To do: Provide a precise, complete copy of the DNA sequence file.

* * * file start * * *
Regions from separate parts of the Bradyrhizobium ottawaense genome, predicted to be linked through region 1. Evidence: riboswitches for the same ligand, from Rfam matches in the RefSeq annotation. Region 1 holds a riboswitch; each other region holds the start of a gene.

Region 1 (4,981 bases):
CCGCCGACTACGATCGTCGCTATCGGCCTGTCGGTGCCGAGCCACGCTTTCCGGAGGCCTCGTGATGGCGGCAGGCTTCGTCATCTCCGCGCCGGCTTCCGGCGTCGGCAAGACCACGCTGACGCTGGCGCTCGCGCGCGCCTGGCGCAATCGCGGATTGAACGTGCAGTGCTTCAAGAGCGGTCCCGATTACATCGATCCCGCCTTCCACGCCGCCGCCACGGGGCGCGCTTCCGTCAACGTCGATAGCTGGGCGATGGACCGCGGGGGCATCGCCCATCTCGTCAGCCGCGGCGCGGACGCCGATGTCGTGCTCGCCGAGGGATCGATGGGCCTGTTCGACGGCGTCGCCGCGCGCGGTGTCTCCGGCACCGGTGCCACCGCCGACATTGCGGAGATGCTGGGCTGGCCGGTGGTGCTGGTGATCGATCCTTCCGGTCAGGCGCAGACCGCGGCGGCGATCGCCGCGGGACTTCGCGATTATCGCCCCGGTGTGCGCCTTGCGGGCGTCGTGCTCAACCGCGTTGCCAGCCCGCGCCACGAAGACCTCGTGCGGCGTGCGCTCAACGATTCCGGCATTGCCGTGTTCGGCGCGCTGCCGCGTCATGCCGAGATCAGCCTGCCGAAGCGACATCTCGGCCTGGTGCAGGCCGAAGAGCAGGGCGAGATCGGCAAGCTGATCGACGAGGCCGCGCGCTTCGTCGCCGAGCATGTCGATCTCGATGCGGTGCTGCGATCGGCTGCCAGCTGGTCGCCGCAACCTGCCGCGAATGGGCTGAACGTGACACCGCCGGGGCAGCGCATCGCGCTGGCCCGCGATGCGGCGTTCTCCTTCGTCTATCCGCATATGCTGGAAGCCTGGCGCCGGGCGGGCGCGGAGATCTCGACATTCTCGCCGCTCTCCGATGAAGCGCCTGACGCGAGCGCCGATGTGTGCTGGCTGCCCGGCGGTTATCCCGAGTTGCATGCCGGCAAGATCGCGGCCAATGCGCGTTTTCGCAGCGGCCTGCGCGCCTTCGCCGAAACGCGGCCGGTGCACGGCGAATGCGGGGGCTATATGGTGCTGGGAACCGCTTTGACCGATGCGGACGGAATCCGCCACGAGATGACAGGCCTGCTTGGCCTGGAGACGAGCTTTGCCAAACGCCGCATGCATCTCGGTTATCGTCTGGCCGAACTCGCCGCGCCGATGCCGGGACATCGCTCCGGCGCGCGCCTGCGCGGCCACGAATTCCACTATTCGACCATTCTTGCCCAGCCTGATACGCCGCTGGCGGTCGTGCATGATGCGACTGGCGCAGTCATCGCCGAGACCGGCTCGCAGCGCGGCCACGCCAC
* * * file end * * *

Regions from separate parts of the Bradyrhizobium ottawaense genome, predicted to be linked through region 1. Evidence: riboswitches for the same ligand, from Rfam matches in the RefSeq annotation. Region 1 holds a riboswitch; each other region holds the start of a gene.

Region 1 (4,981 bases):
CCGCCGACTACGATCGTCGCTATCGGCCTGTCGGTGCCGAGCCACGCTTTCCGGAGGCCTCGTGATGGCGGCAGGCTTCGTCATCTCCGCGCCGGCTTCCGGCGTCGGCAAGACCACGCTGACGCTGGCGCTCGCGCGCGCCTGGCGCAATCGCGGATTGAACGTGCAGTGCTTCAAGAGCGGTCCCGATTACATCGATCCCGCCTTCCACGCCGCCGCCACGGGGCGCGCTTCCGTCAACGTCGATAGCTGGGCGATGGACCGCGGGGGCATCGCCCATCTCGTCAGCCGCGGCGCGGACGCCGATGTCGTGCTCGCCGAGGGATCGATGGGCCTGTTCGACGGCGTCGCCGCGCGCGGTGTCTCCGGCACCGGTGCCACCGCCGACATTGCGGAGATGCTGGGCTGGCCGGTGGTGCTGGTGATCGATCCTTCCGGTCAGGCGCAGACCGCGGCGGCGATCGCCGCGGGACTTCGCGATTATCGCCCCGGTGTGCGCCTTGCGGGCGTCGTGCTCAACCGCGTTGCCAGCCCGCGCCACGAAGACCTCGTGCGGCGTGCGCTCAACGATTCCGGCATTGCCGTGTTCGGCGCGCTGCCGCGTCATGCCGAGATCAGCCTGCCGAAGCGACATCTCGGCCTGGTGCAGGCCGAAGAGCAGGGCGAGATCGGCAAGCTGATCGACGAGGCCGCGCGCTTCGTCGCCGAGCATGTCGATCTCGATGCGGTGCTGCGATCGGCTGCCAGCTGGTCGCCGCAACCTGCCGCGAATGGGCTGAACGTGACACCGCCGGGGCAGCGCATCGCGCTGGCCCGCGATGCGGCGTTCTCCTTCGTCTATCCGCATATGCTGGAAGCCTGGCGCCGGGCGGGCGCGGAGATCTCGACATTCTCGCCGCTCTCCGATGAAGCGCCTGACGCGAGCGCCGATGTGTGCTGGCTGCCCGGCGGTTATCCCGAGTTGCATGCCGGCAAGATCGCGGCCAATGCGCGTTTTCGCAGCGGCCTGCGCGCCTTCGCCGAAACGCGGCCGGTGCACGGCGAATGCGGGGGCTATATGGTGCTGGGAACCGCTTTGACCGATGCGGACGGAATCCGCCACGAGATGACAGGCCTGCTTGGCCTGGAGACGAGCTTTGCCAAACGCCGCATGCATCTCGGTTATCGTCTGGCCGAACTCGCCGCGCCGATGCCGGGACATCGCTCCGGCGCGCGCCTGCGCGGCCACGAATTCCACTATTCGACCATTCTTGCCCAGCCTGATACGCCGCTGGCGGTCGTGCATGATGCGACTGGCGCAGTCATCGCCGAGACCGGCTCGCAGCGCGGCCACGCCAC